The concert takes place at the Midvalley Performing Arts Center (2525 Taylorsville Blvd., Taylorsville) on Nov. 5-6 at 7:30 p.m. nightly. Tickets are $25; masks are recommended but not required, and seating may be at capacity. Visit arttix.org to purchase tickets, and saltdance.com for additional event information. (SR)

SANDY HONIG
  • Sandy Honig

An Evening with Ira Glass: 7 Things I've Learned
As his celebrated NPR program This American Life celebrates its 25th anniversary in 2021, which itself is only part of a 40-year career in radio, you'd think that host Ira Glass might have learned more than seven things. After all his, he has featured great storytellers like Michael Chabon, Sarah Vowell and Tobias Wolff, and has even expanded into feature films like Mike Birbiglia's Sleepwalk With Me.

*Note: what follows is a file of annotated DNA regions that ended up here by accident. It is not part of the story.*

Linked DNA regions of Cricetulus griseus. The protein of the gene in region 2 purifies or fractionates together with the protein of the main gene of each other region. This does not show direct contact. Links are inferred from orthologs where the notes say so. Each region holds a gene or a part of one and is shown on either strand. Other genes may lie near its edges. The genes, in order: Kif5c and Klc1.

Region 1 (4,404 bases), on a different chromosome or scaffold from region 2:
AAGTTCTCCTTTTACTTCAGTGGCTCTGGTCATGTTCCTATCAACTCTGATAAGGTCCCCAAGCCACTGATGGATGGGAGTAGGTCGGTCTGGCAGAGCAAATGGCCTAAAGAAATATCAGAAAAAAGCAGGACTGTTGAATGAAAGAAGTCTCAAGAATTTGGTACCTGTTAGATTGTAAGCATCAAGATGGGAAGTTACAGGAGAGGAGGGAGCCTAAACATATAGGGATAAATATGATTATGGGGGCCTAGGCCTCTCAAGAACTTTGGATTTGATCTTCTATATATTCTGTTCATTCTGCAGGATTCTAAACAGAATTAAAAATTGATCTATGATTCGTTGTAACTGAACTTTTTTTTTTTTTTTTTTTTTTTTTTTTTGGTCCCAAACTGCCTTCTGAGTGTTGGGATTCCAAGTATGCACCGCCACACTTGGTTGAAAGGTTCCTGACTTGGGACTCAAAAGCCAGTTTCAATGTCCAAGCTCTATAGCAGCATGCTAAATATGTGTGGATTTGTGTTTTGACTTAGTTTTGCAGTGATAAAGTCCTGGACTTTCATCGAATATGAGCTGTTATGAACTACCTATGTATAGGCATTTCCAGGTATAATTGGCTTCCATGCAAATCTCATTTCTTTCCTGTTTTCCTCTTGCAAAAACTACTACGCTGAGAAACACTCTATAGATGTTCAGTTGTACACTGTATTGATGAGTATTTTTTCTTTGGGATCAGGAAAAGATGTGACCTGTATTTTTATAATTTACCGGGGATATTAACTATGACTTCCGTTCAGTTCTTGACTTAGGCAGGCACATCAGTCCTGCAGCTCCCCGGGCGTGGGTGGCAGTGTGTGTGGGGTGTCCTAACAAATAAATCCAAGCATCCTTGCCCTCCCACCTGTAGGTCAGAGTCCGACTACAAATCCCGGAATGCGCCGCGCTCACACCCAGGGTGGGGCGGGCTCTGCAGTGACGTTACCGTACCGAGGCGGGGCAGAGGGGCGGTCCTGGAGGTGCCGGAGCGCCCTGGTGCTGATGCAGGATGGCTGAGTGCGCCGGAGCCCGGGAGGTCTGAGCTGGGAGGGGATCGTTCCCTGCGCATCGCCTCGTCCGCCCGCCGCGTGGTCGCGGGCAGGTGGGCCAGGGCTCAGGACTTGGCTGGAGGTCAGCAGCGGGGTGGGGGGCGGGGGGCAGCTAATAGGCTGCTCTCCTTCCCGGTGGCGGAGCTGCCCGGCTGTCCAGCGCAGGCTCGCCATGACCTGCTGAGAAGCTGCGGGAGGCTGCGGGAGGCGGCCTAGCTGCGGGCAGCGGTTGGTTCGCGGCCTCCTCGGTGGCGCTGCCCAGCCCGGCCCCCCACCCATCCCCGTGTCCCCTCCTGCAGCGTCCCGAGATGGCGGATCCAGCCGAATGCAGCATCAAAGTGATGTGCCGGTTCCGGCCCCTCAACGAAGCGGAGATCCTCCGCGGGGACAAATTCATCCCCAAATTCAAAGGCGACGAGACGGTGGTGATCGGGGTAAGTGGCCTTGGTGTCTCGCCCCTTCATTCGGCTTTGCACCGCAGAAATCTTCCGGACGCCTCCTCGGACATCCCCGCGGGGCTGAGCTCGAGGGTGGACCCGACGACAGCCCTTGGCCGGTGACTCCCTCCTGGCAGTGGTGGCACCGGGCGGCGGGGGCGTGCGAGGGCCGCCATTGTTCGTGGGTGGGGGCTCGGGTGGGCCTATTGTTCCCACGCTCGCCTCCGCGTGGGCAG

Still, Glass chooses to narrow things down with 7 Things I've Learned, a live multimedia presentation that he brings to Utah this week. He discusses his ideas about narrative theory, and what makes something a great story. He addresses realizations particular to the enterprise of radio journalism, like how to sound "normal" on the radio, and how to interview children. There's also information about how to "fail productively," and how to take multiple hours of interview tapes and whittle them down into an efficient story. And he does it all in the conversational style that millions of regular listeners have come to love. "You will be fierce," Glass says of his professional mantra. "You will be fearless. And you will make work you know in your heart is not as good as you want it to be."